In an effort to control health care costs, many health care delivery organizations have agreed to contracts that incentivize the provision of high-quality care and penalize unnecessary or preventable health care utilization. Health care providers must adapt how they practice in response to this payment reform, often without the tools to understand how to meet quality standards and reduce their costs or utilization patterns. Population health management has emerged as a solution to the “pain points” — missed quality metrics or incentives that affect the amount a health care institution is paid — associated with payment reform. Population health management assesses the health outcomes that exist within a defined population and asks what medical, social, and civil legal needs are affecting those outcomes. By identifying risks within the population and seeking to intervene before those risks become costly medical crises, health care providers can maintain or even improve the health of their patients while also reaping financial rewards for the health care delivery organization.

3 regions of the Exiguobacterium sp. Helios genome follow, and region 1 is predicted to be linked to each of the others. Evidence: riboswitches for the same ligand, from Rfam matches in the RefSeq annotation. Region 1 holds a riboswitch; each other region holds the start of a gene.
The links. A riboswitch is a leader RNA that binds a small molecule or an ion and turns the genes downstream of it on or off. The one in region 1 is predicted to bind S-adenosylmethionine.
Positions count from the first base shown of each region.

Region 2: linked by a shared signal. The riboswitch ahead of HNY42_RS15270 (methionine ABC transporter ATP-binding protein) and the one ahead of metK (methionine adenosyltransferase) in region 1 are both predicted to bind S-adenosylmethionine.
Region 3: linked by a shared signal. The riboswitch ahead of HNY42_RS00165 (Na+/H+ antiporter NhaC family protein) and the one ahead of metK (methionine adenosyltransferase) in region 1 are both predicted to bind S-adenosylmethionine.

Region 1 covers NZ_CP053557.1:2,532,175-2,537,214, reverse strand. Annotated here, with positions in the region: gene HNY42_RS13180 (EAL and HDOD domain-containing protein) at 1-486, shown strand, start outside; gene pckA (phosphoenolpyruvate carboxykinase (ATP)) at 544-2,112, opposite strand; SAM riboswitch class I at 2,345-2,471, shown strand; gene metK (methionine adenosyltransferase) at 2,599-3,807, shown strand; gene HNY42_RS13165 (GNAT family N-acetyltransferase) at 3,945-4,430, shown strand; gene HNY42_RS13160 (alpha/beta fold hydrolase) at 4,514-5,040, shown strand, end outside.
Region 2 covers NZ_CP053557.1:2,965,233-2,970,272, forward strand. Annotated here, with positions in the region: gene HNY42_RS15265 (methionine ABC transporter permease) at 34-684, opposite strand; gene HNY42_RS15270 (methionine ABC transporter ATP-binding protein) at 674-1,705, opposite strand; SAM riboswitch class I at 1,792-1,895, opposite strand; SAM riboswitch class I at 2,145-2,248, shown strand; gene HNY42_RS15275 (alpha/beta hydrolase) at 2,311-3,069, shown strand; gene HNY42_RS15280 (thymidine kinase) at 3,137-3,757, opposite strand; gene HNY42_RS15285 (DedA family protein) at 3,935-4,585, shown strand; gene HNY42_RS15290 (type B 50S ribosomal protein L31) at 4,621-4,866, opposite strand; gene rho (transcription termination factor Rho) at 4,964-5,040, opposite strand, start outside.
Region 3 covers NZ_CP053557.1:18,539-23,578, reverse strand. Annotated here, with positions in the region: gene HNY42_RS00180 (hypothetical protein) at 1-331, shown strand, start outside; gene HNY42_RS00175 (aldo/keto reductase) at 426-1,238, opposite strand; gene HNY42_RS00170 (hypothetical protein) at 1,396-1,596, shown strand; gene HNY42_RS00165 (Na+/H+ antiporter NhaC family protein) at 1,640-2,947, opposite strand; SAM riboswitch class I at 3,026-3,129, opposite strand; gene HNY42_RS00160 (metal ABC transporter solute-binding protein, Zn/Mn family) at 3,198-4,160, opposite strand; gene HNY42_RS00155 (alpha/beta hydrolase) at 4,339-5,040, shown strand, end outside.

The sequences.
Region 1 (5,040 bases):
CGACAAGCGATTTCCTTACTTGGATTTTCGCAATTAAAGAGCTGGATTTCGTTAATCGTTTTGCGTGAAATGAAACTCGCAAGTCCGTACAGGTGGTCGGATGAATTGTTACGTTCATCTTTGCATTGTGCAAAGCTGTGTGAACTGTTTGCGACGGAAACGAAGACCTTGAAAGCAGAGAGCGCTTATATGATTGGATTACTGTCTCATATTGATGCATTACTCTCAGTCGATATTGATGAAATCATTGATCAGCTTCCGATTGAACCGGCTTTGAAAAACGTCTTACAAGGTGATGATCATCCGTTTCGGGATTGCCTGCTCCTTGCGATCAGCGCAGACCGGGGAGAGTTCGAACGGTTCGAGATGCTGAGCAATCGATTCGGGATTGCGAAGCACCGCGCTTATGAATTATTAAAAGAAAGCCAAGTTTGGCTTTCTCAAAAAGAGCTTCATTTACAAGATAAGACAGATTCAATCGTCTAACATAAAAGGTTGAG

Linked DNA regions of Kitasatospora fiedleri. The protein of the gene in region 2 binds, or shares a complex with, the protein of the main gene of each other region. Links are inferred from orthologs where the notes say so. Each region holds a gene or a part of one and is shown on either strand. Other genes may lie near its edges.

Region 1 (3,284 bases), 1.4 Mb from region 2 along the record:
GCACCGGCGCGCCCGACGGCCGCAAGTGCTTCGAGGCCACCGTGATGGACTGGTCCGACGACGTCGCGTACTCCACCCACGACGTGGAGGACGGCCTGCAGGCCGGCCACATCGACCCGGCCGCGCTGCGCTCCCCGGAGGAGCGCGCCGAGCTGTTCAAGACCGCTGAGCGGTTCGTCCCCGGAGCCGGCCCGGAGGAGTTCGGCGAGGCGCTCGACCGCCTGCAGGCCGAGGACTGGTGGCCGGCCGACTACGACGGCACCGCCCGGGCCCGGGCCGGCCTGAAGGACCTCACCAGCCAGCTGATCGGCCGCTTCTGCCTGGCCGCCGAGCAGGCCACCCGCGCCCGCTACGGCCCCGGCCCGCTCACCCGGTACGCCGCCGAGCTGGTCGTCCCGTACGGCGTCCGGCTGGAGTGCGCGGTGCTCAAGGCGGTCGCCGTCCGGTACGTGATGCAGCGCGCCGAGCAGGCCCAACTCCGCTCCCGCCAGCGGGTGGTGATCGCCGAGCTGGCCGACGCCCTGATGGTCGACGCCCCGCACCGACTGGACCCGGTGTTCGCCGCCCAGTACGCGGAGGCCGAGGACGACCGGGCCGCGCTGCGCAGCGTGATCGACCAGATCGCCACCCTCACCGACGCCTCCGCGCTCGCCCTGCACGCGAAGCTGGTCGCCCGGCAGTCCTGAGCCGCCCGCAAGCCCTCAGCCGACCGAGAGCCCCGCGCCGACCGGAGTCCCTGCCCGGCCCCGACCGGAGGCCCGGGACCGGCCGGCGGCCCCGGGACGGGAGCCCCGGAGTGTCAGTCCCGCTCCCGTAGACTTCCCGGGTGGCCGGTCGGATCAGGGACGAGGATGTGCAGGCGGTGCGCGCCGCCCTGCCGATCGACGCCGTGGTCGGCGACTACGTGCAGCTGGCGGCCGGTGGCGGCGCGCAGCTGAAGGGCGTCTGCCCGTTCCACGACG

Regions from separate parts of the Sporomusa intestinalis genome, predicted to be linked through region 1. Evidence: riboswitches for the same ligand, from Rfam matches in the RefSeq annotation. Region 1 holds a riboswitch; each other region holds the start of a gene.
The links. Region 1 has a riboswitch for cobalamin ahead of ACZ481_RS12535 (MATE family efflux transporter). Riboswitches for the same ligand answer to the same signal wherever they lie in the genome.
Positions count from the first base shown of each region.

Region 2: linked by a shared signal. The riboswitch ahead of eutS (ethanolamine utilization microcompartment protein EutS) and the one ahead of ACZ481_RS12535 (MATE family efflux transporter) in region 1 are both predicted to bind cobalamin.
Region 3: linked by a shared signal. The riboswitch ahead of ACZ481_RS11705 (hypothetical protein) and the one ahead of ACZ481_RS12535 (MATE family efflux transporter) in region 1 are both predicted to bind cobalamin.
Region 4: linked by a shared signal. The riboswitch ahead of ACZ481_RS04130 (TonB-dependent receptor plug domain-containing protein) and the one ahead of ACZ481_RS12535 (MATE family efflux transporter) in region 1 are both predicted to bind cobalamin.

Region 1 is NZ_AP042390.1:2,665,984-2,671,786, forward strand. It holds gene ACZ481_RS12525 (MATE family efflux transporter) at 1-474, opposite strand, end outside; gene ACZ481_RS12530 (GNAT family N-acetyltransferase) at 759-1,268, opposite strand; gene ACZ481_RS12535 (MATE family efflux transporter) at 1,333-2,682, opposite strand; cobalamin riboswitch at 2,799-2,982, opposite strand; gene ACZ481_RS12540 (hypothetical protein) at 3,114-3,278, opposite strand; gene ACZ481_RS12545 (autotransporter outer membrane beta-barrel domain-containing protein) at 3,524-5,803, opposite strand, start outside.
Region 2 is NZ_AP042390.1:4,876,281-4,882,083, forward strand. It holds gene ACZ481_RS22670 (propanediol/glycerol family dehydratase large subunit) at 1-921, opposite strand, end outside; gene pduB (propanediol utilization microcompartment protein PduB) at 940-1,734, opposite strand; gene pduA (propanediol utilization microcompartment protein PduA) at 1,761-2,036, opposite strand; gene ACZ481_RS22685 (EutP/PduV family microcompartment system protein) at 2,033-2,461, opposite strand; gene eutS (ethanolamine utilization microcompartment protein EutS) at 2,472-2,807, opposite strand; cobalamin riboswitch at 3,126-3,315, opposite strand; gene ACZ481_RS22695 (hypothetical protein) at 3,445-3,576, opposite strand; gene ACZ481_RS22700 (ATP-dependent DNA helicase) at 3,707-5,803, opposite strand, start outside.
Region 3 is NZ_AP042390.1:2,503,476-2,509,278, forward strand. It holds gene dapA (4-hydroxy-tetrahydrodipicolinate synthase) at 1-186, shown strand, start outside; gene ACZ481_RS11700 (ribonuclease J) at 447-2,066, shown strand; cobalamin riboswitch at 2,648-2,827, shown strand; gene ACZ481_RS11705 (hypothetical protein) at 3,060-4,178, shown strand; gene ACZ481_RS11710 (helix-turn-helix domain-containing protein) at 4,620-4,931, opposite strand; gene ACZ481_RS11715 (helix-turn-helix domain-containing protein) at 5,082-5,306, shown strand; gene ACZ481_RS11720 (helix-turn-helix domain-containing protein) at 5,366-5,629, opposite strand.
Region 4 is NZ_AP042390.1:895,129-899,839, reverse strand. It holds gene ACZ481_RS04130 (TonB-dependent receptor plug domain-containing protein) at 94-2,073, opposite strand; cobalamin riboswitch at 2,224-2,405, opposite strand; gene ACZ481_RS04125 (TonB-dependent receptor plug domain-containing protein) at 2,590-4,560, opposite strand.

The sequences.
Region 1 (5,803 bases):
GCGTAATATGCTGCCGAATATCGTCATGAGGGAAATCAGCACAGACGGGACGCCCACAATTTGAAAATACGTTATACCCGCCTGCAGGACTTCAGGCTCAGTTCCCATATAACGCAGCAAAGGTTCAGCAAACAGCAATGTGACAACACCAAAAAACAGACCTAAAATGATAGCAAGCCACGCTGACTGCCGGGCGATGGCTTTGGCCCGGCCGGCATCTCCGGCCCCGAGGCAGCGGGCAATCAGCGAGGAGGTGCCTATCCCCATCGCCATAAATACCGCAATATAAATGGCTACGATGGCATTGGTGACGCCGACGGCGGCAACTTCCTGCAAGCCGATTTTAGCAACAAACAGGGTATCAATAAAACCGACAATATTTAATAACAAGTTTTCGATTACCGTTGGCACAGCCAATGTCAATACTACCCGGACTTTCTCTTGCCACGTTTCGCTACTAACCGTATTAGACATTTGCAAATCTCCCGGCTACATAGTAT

A new report released by the National Center for Medical-Legal Partnership examines two examples of payment reform pain points felt by health care institutions adapting to new reimbursement models, and the treatment of those pain points through collaboration with medical-legal partnerships (MLPs). This is followed by recommendations on how an MLP can become part of those population health management teams that are revolutionizing health care one population at a time, and the advantages of doing so, both for the health care institution and for the sustainability of the medical-legal partnership approach. Click here to download the report.